This article was published in Australian Dictionary of Biography, Volume 7, (MUP), 1979
Norman St Clair Carter (1875-1963), portrait-painter and stained-glass artist was born on 30 June 1875 at Kew, Melbourne, third son of English-born parents Harold Richard Carter, grain merchant, and his wife Janet, née Morrow. His brothers Bryce and Frank became musicians. Norman completed his education at Melbourne Church of England Grammar School in 1888-90, leaving when his father's business was hit by the depression. He had a succession of jobs which included training with 'Kalizoic' decorators, and in 1890-94 was apprenticed to a stained-glass maker. While selling artists' supplies by day, he attended Frederick McCubbin's and L. Bernard Hall's evening classes at the National Gallery School, and later, helped by a small allowance from his father, studied under E. Phillips Fox.
With his close friend Hugh McCrae, Carter moved to Sydney in 1903, set up a city studio and joined the Royal Art Society of New South Wales where he was an instructor until 1916. He also worked as a freelance commercial artist and contributed to the Bulletin and Sydney Mail. Later he moved his studio to Hunter Street, then Vickery's Chambers, although he lived at Wollstonecraft. Invited to join the Society of Artists by S. Ure Smith, he became a vice-president in 1926. He lectured at the Sydney Technical College in 1915-40 and on freehand drawing in the department of architecture, University of Sydney, in 1922-47. He 'always liked teaching' and found it 'useful as a form of ballast to one's income'. He came to regard 'contemporary art' as a 'fungoid growth' and in 1937 was a founder of the short-lived Australian Academy of Art.
Although Carter never travelled overseas, he was encouraged by Fox and Rupert Bunny to exhibit in Europe and was awarded a bronze at the 1913 Salon des Artistes Française (Paris Salon) for his portrait of Florence Rodway, entitled 'Portrait of Mlle X'; it was hung next year at the Royal Academy of Arts, London. An extremely competent and fashionable portraitist, he painted fellow-artists, governors, judges, professors, and other notables such as (Sir) P. Gordon Taylor, and Peter Board. His portraits of prime ministers Sir Edmund Barton and W. M. Hughes are in Parliament House, Canberra. Carter always tried to make his subject talk so he could 'see him in different expressions'. His early tonalist works reveal the influences of Hall and Max Meldrum.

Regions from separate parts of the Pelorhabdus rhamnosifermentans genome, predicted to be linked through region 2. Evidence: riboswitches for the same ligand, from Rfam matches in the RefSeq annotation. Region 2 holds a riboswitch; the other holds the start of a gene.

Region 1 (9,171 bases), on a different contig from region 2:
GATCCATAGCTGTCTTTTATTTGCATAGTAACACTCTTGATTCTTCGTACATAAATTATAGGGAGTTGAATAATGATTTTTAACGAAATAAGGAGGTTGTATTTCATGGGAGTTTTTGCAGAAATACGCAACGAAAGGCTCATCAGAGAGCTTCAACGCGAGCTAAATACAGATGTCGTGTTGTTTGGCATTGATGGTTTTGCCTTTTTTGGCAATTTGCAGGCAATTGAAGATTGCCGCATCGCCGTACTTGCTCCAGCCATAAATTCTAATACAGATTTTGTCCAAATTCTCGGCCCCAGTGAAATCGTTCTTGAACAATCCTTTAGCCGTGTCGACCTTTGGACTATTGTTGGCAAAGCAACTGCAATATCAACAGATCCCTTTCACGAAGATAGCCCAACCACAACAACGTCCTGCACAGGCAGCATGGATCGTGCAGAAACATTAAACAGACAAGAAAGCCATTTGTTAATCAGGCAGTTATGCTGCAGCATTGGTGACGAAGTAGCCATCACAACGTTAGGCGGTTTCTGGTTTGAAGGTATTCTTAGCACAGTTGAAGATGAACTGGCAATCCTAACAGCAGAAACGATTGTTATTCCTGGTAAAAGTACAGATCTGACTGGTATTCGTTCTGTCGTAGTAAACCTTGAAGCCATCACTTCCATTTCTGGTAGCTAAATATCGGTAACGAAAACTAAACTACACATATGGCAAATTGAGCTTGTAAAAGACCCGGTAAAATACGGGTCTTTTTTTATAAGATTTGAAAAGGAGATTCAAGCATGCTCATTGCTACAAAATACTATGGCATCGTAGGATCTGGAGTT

Carter also found making stained-glass windows 'remunerative' and after World War I received commissions for memorial windows such as those in St Stephen's Church, Sydney, the 'Warriors' Chapel' in All Saints Cathedral, Bathurst, and the Teachers' College, Armidale; other major works include the north clerestory windows in St Andrew's Cathedral, Sydney. He also enjoyed painting such murals as those in the philosophy lecture room, University of Sydney (1921), the Rural Bank of New South Wales, Martin Place, Sydney (1938), and the Maritime Services Board (1952). A lover of nature, at weekends he painted landscapes for a change and occasionally exhibited them. A retrospective exhibition was held at the Blaxland Gallery in 1959. His later works were more high-keyed in colour and reveal the influence of mural design.
Carter died on 18 September 1963 at Gordon and was buried in the Anglican section of Northern Suburbs cemetery. Predeceased by his wife Ruby Eva, née Burnell, whom he had married at Toowoomba, Queensland, on 3 November 1908, he was survived by two sons and three daughters. His estate was sworn for probate at £2337. A self-portrait is in the Art Gallery of New South Wales.
Frances Lindsay, 'Carter, Norman St Clair (1875–1963)', Australian Dictionary of Biography, National Centre of Biography, Australian National University, http://adb.anu.edu.au/biography/carter-norman-st-clair-5525/text9409, accessed 13 December 2013.
This article was first published in hardcopy in Australian Dictionary of Biography, Volume 7, (MUP), 1979